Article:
- Cleo From 5 to 7 screens at the Logan Theatre tonight.
As it turns out, two films by the great Agnès Varda are playing around town in the next four days. At 11 PM tonight, the Logan Theatre screens her second feature, Cleo From 5 to 7
(1961); and on Sunday at 7 PM, Doc Films will present her 2000 documentary The Gleaners and I
as the conclusion of their Varda/Chris Marker series
. Along with Vagabond
(1985), these films are her best known, and either would make for a fine introduction to her work. I can only hope that someone organizes another Varda retrospective that delves into the rich and strange depths of her career, namely her uncommonly gentle depictions of adultery and pedophilia (Le Bonheur
and Kung Fu Master!
respectively) and her many documentary shorts. The latter may be her most personal films—Varda entered into cinema by way of photojournalism (she claims to have had little knowledge of movies before she started making her own), and these movies exemplify the focus and spirit of discovery that distinguish her work on the whole.
The director has described her work as a cinécriture—"film writing"—whereby she imparts a personal style on every level of a film's production, from location scouting to postproduction sound design. The connection to writing is most apparent in Varda's editing, which establishes a sense of continuity between different images much like stream-of-consciousness literature creates a sense of continuity between different ideas. (It's worth noting that Alain Resnais, the filmmaker most often associated with this school of literature, edited Varda's first feature, La Pointe Courte.) As I recently wrote of her Jacquot (1991), the uniform perspective makes each film feel like a single thought; one doesn't think of her films in terms of development so much as liberated movement.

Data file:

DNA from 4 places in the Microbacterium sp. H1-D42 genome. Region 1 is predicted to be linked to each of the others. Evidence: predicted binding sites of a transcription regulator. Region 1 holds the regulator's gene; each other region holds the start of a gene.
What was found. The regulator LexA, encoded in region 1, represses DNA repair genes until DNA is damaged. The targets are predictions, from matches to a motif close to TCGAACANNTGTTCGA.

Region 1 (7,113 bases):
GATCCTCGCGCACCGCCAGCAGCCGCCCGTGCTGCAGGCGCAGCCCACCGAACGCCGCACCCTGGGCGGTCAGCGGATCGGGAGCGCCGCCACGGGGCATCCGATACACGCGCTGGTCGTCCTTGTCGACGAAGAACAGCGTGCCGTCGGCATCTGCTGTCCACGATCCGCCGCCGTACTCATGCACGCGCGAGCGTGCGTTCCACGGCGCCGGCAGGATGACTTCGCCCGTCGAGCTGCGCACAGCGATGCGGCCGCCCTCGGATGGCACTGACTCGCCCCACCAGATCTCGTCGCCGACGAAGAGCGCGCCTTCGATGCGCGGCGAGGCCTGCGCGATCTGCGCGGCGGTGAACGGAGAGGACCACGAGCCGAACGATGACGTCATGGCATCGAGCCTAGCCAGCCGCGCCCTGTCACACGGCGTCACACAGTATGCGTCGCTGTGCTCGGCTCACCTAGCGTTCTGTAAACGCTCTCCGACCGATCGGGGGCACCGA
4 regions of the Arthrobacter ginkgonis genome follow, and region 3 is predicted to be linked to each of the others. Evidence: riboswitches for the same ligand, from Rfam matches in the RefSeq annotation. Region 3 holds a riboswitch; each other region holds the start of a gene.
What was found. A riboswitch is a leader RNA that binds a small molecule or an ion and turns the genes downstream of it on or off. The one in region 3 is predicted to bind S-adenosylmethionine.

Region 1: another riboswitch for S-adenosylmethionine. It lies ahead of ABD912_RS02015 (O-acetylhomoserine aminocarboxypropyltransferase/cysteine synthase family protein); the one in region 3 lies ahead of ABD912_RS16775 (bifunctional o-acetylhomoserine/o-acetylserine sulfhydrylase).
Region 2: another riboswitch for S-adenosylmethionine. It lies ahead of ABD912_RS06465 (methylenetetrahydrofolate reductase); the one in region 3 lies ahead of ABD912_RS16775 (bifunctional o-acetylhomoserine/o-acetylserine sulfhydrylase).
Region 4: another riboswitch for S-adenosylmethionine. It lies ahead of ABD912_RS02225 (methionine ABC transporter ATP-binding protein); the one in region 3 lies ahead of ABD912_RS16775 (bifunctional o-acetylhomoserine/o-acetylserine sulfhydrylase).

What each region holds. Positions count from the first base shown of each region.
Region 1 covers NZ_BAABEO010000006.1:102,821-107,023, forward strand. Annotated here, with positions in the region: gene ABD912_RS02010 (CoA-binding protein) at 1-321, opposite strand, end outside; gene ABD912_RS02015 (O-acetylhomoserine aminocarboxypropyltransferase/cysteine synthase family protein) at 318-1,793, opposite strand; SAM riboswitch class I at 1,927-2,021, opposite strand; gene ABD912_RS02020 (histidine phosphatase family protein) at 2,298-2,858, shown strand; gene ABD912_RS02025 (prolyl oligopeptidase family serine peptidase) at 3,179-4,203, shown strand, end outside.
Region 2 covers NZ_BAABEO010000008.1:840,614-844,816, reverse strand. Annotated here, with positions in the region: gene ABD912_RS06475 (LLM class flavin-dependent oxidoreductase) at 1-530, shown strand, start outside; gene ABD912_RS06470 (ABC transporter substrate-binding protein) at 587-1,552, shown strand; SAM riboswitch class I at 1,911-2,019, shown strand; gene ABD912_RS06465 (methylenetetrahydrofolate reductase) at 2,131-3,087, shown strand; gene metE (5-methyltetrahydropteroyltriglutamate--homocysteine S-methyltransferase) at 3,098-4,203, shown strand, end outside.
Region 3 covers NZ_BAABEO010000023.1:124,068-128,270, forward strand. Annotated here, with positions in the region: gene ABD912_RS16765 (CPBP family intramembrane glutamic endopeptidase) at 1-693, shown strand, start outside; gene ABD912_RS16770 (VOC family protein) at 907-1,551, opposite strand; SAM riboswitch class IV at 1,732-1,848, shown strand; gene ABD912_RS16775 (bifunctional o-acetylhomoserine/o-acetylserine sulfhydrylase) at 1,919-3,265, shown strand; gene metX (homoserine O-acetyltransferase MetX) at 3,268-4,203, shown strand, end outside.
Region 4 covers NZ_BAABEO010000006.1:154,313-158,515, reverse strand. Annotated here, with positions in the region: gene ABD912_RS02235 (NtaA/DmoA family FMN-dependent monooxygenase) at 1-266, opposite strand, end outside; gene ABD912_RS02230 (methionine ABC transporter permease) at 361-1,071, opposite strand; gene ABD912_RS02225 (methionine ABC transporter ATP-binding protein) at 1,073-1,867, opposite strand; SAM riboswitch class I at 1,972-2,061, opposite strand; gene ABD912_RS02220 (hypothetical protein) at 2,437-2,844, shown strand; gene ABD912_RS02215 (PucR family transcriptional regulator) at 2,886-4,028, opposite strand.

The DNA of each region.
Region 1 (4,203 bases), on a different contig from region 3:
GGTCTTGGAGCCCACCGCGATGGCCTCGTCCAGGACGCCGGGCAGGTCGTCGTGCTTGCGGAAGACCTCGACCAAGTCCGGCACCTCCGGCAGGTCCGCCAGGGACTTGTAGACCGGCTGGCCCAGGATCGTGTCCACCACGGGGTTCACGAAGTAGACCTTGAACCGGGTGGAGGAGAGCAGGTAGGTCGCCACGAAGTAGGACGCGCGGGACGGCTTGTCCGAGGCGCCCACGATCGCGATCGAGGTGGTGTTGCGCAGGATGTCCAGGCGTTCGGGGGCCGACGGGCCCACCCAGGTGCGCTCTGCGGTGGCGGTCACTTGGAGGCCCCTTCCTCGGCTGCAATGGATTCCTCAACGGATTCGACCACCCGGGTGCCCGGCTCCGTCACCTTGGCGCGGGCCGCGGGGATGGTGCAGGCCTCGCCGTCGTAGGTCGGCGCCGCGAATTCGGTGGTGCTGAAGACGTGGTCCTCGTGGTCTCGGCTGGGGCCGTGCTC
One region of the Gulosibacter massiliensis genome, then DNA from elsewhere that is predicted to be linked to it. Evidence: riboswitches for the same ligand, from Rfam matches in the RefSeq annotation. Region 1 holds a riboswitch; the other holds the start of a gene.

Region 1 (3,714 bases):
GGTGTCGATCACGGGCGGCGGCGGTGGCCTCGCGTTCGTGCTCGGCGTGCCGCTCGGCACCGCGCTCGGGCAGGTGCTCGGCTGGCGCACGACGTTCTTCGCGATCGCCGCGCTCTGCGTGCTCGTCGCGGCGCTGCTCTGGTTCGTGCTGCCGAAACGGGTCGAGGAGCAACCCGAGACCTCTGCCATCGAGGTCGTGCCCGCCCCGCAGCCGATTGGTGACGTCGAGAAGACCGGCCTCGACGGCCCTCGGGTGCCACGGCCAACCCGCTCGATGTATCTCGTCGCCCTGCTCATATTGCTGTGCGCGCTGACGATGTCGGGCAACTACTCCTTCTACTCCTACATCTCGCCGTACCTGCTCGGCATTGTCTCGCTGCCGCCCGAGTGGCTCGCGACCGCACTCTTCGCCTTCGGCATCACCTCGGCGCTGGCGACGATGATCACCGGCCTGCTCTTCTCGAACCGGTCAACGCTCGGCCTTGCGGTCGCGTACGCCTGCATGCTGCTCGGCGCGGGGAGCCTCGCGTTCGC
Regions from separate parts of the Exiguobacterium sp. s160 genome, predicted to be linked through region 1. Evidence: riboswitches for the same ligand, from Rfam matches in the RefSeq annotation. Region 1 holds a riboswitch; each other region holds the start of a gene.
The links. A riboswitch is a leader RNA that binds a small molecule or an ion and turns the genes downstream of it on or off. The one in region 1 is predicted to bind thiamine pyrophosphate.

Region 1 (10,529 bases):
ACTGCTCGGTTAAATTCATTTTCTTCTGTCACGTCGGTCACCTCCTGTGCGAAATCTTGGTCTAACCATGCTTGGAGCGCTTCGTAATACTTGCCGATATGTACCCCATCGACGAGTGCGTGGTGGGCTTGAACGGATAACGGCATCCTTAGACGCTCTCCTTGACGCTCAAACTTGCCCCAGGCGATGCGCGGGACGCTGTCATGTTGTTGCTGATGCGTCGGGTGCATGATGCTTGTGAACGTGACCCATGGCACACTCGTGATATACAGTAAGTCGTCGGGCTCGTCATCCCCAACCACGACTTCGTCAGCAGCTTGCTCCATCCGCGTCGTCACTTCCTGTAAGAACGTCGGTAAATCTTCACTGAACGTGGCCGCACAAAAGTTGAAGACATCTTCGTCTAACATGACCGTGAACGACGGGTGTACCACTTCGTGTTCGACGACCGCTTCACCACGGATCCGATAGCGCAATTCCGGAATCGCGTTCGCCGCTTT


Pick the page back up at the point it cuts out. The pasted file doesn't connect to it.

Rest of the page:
- Puchku/Wikimedia Commons
- Varda at the Harvard Film Archive in 2009
There's something bracingly contemporary about Varda's filmmaking. Recent advances in technology are enabling independent filmmakers to control more aspects of a film's production by themselves; diminishing financial resources for independent filmmakers all but require them to. Varda demonstrates how to make the most of this approach by maximizing the significance of each shot. She never takes an image for granted, but expands on it through narration, a contrapuntal music choice, camera movement, or some internal reference to a previous shot. This isn't just resourceful filmmaking, but a reflection of Varda's personal commitment to the art. As Varda approaches filmmaking as akin to freewriting, so she grants her images the associative richness of memories. This may help to explain why Varda hasn't been lionized to the same extent as some other French New Wave directors, even though Pointe Courte
anticipated the general style of the New Wave by five years. However youthful, her movies feel like they've always been around—and hence all too easy to take for granted.